Alzheimer’s: A Neuroscientist at the OHSU Claims Scientists Missed a Major Form of Cell Death

Ferroptosis, a form of cell death, destroys microglia cells, which are associated with the brain’s immune system in vascular dementia and Alzheimer’s.

Dr. Stephen Back suggested that attention had not been focused on microglia or white matter in the brain, thereby missing a critical aspect of vascular dementia and Alzheimer’s disease.

It is common knowledge that activation of microglia mediates inflammation. But, as Dr. Back said, it was not well known that the microglia were dying in large numbers. He admits that until now they were not aware of that occurrence.

About the Study

The study was facilitated through the examination of post-mortem tissue from the human brains of persons with dementia.

Dr. Back has expertise in the study of myelin, a protective sheath that surrounds the brain’s nerve fibers. He also researched the delays in the formation of myelin in premature babies.

The new research is an extension of this work, uncovering an escalating form of neurodegeneration triggered by myelin deterioration. The lead author of the study, Dr. Philip Adeniyi, developed a novel technique that led to the aforementioned discovery.

About Ferroptosis

The normal function of microglia, as it relates to the human body’s immune system, is to clear cellular debris. When the myelin is disrupted, the microglia go to work and clear the debris. While working on the new study, the researchers discovered that in the process of clearing myelin (which is rich in iron), the microglia are also destroyed by ferroptosis.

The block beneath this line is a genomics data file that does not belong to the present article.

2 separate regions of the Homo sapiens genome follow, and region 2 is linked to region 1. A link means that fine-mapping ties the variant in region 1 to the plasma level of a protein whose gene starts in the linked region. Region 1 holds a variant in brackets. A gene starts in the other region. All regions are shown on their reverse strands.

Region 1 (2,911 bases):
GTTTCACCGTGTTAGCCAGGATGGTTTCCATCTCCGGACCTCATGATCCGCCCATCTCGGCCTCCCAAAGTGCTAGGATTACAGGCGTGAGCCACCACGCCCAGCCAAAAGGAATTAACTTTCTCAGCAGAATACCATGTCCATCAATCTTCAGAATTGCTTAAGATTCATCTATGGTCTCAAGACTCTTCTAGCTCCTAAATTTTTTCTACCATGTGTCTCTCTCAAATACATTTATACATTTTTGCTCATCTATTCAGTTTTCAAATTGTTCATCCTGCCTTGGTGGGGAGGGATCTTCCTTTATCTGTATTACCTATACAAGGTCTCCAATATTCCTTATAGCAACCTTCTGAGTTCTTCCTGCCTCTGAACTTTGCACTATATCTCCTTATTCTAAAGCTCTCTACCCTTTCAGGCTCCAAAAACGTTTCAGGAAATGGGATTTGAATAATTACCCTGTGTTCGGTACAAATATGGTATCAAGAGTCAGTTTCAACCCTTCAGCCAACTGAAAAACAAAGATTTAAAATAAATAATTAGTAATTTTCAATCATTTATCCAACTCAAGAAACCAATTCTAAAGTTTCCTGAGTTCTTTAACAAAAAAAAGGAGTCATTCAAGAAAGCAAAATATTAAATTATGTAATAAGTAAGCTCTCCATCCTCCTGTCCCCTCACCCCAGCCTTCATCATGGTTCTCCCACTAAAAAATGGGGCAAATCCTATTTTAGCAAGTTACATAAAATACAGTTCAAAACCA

The co-author, Dr. Kiera Degener, uncovered microglia degeneration in samples of tissue. Her finding was followed by Dr. Adeniyi’s development of an immunofluorescence technique that determined the cause of the brain’s microglial degeneration was iron toxicity. Note that myelin is also high in iron.

Results of the Study

The researchers theorize that the aforementioned cascading effect advances cognitive decline in vascular dementia and Alzheimer’s disease.

With that said, Dr. Back expects pharmaceutical companies, using this new discovery, to create compounds that focus on the reduction of the brain’s microglial degeneration.

Dr. Back suspects that the pattern of decline is the result of continuous episodes of insufficient blood flow and delivery of oxygen to the brain caused by a stroke or other conditions.

The doctor emphasized that dementia must be tackled early to keep it from becoming uncontrollable.

Rose Duesterwald

Rose Duesterwald

Rose became acquainted with Patient Worthy after her husband was diagnosed with Acute Myeloid Leukemia (AML) six years ago. During this period of partial remission, Rose researched investigational drugs to be prepared in the event of a relapse. Her husband died February 12, 2021 with a rare and unexplained occurrence of liver cancer possibly unrelated to AML.

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